PESHAWAR -- Authorities in Khyber Pakhtunkhwa (KP) are seeking to break the tie between extremism and "rogue" seminaries by implementing a law that regulates seminaries' conduct.
A cross-section of Pakistanis, ranging from politicians to academics, sees the law as a way to stabilise the region and to curtail terrorism.
The KP government issued an order in April requiring all seminaries to disassociate themselves from banned extremist outfits and to introduce modern education subjects to their curricula.
The requirements also include compelling seminaries to report their sources of funding and to submit to an annual audit by authorities.
Penalties for non-compliant seminaries include fines of Rs. 600,000 ($5,663) and/or imprisonment of six months.
Authorities have mandated that seminaries submit an affidavit under oath, in which they certify that no pro-militancy, anti-state teaching is taking place within their confines and that they are complying with the new education standards.
Pakistan is awash in seminaries, according to 2015-2016 government statistics.
During that period, the government found 35,337 registered and 8,249 unregistered seminaries nationwide.
KP had the most unregistered seminaries of any province, numbering 4,135. Balochistan had the most registered seminaries, with about 13,000.
The new mandate is meant to bring all seminaries in KP under a single authority, KP Chief Minister Pervez Khattak told Pakistan Forward. "Many seminaries in the province remained unregistered ... and there were no proper laws to regulate them."
It would be a great service to humanity if the seminaries include modern subjects along with their Islamic curricula, he said, adding that "many of the directors of madrassas are willing to go for it".
The crackdown should have come much sooner, said Qamar Naseem, CEO of Blue Veins, a Peshawar-based civil society organisation.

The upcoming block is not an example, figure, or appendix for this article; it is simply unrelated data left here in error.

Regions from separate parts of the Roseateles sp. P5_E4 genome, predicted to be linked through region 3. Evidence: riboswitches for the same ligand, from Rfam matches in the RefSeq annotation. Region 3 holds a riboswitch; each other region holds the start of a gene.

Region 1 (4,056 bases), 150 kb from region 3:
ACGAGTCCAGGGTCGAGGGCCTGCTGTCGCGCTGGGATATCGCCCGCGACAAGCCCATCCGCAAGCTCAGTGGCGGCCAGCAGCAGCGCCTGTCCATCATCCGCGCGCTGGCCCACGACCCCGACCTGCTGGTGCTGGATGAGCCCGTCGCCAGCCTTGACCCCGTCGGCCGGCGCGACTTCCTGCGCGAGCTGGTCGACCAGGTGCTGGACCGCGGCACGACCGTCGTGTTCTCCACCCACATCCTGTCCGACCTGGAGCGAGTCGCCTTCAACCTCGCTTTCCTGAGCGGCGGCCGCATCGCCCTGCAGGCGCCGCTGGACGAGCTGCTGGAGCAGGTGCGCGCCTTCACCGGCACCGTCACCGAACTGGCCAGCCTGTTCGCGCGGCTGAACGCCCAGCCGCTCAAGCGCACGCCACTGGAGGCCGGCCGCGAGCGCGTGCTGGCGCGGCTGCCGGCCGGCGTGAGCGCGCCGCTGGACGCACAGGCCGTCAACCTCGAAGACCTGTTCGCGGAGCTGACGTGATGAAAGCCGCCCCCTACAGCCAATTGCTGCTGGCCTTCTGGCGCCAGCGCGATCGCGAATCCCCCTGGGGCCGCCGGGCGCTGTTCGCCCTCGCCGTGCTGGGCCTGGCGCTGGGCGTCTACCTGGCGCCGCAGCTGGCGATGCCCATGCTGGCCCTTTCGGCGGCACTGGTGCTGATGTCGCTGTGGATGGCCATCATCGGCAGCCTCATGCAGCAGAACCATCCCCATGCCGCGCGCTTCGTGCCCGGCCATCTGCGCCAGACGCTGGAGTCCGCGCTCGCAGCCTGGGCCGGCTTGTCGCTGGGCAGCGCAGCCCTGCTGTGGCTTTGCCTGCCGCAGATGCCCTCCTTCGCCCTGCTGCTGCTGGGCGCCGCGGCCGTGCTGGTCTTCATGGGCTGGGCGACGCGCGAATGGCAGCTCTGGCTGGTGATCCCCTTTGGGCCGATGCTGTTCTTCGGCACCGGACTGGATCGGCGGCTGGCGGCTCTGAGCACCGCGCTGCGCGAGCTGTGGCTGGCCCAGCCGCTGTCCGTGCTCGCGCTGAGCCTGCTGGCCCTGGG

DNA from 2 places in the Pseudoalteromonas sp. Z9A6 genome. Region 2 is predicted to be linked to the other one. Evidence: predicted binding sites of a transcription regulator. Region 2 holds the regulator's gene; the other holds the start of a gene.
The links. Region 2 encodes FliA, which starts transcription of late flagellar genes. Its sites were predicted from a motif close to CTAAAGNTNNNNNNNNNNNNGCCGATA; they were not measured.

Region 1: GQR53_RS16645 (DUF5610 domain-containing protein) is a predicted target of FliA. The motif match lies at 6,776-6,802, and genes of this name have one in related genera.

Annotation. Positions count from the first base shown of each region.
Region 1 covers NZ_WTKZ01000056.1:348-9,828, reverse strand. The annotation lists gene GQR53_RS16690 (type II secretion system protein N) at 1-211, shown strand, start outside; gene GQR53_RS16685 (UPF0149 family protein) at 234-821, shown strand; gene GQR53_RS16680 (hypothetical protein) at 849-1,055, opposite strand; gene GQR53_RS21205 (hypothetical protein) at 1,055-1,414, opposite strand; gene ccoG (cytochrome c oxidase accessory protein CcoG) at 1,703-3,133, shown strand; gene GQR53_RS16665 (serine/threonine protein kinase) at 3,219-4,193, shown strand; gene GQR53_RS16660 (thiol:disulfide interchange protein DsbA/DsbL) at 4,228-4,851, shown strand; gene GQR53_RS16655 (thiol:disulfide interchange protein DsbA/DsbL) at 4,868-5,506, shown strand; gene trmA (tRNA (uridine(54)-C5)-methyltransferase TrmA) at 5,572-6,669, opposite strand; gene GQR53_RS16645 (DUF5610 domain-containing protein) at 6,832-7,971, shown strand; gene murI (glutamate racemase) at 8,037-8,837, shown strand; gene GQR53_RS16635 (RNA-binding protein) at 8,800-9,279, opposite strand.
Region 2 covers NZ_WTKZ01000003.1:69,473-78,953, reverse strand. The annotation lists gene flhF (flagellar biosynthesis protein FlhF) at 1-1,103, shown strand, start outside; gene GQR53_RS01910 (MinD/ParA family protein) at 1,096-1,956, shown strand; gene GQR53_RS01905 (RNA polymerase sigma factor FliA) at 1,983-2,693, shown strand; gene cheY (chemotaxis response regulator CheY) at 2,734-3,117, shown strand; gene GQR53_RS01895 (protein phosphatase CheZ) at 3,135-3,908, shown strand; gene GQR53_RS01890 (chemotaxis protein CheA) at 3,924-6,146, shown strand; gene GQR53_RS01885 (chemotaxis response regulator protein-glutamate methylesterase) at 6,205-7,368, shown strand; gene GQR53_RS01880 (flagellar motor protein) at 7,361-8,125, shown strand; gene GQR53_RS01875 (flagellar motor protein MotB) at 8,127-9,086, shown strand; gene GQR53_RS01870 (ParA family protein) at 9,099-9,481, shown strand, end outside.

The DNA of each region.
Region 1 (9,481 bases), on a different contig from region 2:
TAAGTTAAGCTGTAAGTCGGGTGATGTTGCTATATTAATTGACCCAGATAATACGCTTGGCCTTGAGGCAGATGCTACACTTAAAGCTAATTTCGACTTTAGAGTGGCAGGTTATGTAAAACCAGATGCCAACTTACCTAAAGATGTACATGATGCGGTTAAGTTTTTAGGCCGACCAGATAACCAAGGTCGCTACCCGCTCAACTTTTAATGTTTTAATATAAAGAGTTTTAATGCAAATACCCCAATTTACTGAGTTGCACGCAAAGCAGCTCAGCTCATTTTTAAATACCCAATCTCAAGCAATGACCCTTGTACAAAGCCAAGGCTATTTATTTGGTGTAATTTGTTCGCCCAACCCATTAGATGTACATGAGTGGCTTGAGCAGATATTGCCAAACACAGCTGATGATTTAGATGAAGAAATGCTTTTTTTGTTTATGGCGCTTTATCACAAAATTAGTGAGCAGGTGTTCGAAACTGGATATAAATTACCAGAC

"The flood of unexamined donations coming into the seminaries must be properly recorded, so these funds cannot be used for any extremist activity," he told Pakistan Forward, adding that the law "will help create higher education standards and de-radicalise the curriculum".
"It is high time to take action against madrassas promoting religious hatred," he said.
Observers like Naseem have more ideas for what to do to fight radicalisation in seminaries.
"The government, in consultation with seminary boards, should form a strategy to regularise interactions among seminaries of different sects," he said.
"Seminary reform is a drop in the ocean," said Mossarat Qadeem, chairwoman of PAIMAN Alumni Trust, an Islamabad-based pro-peace NGO.
"We sorely need to train seminary teachers who can teach tolerance and rejection of extremism," she told Pakistan Forward.
The Pakistani government can go ahead and regulate seminary funding, but "the state has to ... educate society as a whole if it wants to restore peace", she said.
KP, which has battled terrorism for decades, needs to have a mechanism for monitoring the teaching within and the funding of all schools at all levels, said Sana Ijaz, KP provincial chief of the Lahore-based women's-rights NGO Shirkat Gah.
Making modern subjects mandatory in seminaries will give the pupils insight into everyday life rather than the narrow curriculum of Islamic doctrine and history, she told Pakistan Forward.
Barring hate speech in seminaries "will project the true image of religion and promote sectarian and religious harmony", Radish Tonny, a Peshawar minority rights activist, told Pakistan Forward.
"Religious intolerance has ... always promoted hatred and led to violence and bloodshed," he said.
The law will help ensure seminaries curb such activity and will "serve as a platform for promoting peace and harmony", he said, praising the government's involvement in the issue.
"Seminaries need the government's help to purge hate literature from their curricula and to make Pakistan peaceful," he said.
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